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# Problem: Jump Up, Superstar!

In the reading, we explored Dijkstraâ€™s algorithm, a fundamental
technique for finding the *shortest paths* of a graph. Here, we
explore the algorithm in more detail and then extend it to make it more
appropriate for certain real world scenarios.

Run Dijkstraâ€™s algorithm on the graph above, starting at vertex \(A\). In your write-up, give the resulting shortest paths and their costs from \(A\) to every other node in the graph.

In many cases, weights in our graph correspond to physical distances between vertices. In these scenarios, the

*triangle inequality*will hold between vertices. For any three vertices \(a\), \(b\), and \(c\) that have edges between them,*i.e.*, they form a triangle:\[ |ab| + |bc| â‰Ą |ac| \]

where \(\card{ab}\) is the weight of edge \(ab\).

In a sentence or two, translate what the triangle inequality says with respect to the domain of vertices and lengths of paths between them.

In a sentence or two, explain why the graph from our previous lab on spanning trees:

*Does not*obey the triangle inequality.In cases where the triangle inequality holds, we can take advantage of this fact by introducing a

*heuristic function*that allows us to better prioritize the nodes we consider during Dijkstraâ€™s search. Let \(h(v)\) be the*straight line distance*between \(v\) and target \(t\). For example, in the graph from part (a), if we declare our target vertex to be \(I\), then:\[\begin{align} h(A) &=\; h(A) = \sqrt{2^2 + 2^2} = \sqrt{8} \\ h(E) &=\; \sqrt{1^2 + 1^2} = \sqrt{2} \\ h(H) &=\; 1. \end{align}\]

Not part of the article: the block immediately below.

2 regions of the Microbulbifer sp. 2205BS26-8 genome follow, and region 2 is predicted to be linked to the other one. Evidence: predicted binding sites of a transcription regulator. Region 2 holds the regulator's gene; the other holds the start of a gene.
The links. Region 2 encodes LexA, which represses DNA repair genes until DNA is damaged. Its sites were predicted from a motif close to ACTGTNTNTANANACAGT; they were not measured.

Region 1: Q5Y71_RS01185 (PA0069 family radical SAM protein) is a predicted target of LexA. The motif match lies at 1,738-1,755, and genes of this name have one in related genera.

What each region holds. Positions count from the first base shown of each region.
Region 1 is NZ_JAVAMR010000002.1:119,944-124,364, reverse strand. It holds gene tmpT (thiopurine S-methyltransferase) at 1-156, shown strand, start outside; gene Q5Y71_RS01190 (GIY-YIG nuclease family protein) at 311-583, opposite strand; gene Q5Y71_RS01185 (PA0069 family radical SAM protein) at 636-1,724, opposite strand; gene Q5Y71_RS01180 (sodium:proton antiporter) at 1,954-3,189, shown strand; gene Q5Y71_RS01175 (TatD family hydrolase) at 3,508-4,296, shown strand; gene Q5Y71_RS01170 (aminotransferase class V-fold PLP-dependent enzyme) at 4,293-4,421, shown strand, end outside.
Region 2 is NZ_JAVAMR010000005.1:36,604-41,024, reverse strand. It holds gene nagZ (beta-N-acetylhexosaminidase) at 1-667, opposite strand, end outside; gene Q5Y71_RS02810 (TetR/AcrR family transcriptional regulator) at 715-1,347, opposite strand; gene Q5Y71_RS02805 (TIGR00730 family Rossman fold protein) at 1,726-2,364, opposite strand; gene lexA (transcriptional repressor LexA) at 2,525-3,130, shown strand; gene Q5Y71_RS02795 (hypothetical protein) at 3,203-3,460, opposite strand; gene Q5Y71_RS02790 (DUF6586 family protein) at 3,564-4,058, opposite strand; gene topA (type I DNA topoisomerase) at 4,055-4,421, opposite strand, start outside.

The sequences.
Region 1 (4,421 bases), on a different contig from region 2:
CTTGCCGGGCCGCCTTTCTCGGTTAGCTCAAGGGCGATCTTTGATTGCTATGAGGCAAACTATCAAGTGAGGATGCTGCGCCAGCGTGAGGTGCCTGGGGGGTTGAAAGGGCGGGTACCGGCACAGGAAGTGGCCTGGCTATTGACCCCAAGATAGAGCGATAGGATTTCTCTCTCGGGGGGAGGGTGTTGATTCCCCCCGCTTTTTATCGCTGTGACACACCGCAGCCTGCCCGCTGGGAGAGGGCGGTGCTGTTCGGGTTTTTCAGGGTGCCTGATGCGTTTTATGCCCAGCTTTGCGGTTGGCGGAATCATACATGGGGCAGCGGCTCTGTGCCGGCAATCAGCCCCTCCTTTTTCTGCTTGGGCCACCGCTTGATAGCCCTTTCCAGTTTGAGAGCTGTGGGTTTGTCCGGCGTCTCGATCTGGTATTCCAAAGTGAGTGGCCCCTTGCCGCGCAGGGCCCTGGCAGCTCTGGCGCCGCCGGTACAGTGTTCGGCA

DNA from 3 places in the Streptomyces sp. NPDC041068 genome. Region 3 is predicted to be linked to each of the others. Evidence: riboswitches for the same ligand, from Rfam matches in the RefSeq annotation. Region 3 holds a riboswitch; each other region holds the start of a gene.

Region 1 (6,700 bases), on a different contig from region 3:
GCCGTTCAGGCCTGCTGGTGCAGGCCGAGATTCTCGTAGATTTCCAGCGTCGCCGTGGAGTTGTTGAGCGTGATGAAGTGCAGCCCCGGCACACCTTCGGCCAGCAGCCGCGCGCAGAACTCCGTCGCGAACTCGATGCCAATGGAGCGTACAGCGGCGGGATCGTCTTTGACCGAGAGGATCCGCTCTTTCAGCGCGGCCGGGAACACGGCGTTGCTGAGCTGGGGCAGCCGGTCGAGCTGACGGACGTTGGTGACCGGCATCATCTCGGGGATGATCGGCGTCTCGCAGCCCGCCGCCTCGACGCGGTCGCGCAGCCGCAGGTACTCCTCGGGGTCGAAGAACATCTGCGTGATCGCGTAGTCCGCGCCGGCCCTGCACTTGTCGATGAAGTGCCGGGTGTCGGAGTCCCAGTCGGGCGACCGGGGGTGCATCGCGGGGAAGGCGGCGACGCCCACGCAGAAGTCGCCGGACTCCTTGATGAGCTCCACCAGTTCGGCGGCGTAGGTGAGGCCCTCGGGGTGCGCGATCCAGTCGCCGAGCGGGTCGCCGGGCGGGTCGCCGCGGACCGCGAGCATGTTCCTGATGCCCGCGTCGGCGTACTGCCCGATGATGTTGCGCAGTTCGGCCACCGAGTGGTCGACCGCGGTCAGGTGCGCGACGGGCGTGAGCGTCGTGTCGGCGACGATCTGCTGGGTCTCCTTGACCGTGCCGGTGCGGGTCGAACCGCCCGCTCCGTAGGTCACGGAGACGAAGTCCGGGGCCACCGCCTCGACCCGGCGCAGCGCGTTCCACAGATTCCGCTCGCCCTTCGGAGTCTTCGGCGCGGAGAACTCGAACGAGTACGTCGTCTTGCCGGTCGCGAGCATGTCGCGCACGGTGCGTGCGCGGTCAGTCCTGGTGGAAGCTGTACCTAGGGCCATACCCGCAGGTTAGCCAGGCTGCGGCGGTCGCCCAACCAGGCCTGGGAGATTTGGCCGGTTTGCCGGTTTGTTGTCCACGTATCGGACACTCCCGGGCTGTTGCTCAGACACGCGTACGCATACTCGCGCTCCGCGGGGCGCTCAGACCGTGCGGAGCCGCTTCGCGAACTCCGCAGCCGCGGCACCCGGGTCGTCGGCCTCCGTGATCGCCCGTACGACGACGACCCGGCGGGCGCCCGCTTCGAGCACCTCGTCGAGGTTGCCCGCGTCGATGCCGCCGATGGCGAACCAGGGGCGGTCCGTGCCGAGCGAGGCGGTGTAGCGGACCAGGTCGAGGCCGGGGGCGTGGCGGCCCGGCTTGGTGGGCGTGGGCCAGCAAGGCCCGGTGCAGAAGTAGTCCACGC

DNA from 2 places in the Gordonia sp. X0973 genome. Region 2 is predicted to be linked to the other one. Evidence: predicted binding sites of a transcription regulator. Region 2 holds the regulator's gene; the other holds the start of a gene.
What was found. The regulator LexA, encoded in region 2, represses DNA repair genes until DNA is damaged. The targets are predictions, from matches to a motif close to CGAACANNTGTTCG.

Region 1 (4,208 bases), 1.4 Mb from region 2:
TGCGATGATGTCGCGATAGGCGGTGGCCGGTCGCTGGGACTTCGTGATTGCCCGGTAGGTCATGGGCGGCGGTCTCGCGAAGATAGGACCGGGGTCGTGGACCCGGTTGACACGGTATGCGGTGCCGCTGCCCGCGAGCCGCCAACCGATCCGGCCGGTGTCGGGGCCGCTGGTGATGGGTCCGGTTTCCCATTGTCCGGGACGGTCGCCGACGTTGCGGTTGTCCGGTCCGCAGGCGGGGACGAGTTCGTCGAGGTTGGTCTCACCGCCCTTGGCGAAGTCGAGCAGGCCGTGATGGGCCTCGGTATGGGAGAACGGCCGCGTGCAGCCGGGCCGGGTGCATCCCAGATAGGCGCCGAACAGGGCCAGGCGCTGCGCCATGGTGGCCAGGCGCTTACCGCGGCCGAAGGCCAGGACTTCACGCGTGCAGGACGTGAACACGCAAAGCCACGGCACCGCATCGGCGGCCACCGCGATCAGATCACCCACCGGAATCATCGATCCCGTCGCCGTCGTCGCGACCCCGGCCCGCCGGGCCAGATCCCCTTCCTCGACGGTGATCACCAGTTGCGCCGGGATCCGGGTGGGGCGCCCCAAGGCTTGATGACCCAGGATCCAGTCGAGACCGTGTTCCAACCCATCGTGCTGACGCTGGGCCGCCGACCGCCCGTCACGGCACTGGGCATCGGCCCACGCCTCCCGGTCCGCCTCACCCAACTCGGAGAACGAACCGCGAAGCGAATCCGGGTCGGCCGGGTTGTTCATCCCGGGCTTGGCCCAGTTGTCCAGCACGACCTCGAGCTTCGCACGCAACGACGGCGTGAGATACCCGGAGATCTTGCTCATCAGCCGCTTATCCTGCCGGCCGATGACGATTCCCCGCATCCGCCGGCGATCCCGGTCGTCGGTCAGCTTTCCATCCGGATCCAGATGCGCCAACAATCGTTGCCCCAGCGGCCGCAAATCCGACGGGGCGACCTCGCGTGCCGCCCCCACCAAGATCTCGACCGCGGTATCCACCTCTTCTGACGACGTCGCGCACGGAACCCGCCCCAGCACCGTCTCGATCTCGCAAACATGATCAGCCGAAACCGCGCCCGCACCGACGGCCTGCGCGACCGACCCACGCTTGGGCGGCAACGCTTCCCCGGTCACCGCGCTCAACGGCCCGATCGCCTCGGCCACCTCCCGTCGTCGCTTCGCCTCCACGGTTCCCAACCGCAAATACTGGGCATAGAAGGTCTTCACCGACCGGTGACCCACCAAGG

all due to the Pythagorean theorem.

Rerun Dijkstraâ€™s on this graph to find the optimal path from \(A\) to \(I\). However, when you need to calculate the next node to process, rather than choosing the minimal \(c(v)\), the current best-known path from \(A\) to \(v\), choose the vertex \(v\) that minimizes:

\[ c(v) + h(v). \]

In other words, choose the vertex \(v\) that minimizes the sum of the current best-known path from \(A\) to \(v\) and the straight line distance from \(v\) to \(I\). You may stop once you have established the shortest path from \(A\) to \(I\).

In your write-up, give the sequence of nodes that you visited in your modified algorithm. Also, in your write-up describe in a few sentences how the heuristic function \(h(v)\) made your shortest path search more efficient.

This extension of Dijkstraâ€™s algorithm is called \(A^*\) (â€śA-starâ€ť) which is a common pathfinding algorithm in many contexts where the graph in question represents physical distances. In this problem, we considered a heuristic function \(h(v)\), but it turns out that

*any*heuristic function will work as long as it doesnâ€™t*overestimate*the actual cost to get to the goal node in the graph.Discuss why the heuristic function must now

*overestimate*the actual cost of the shortest path. Specifically, what happens to Dijkstraâ€™s algorithm if the heuristic function has this bad property?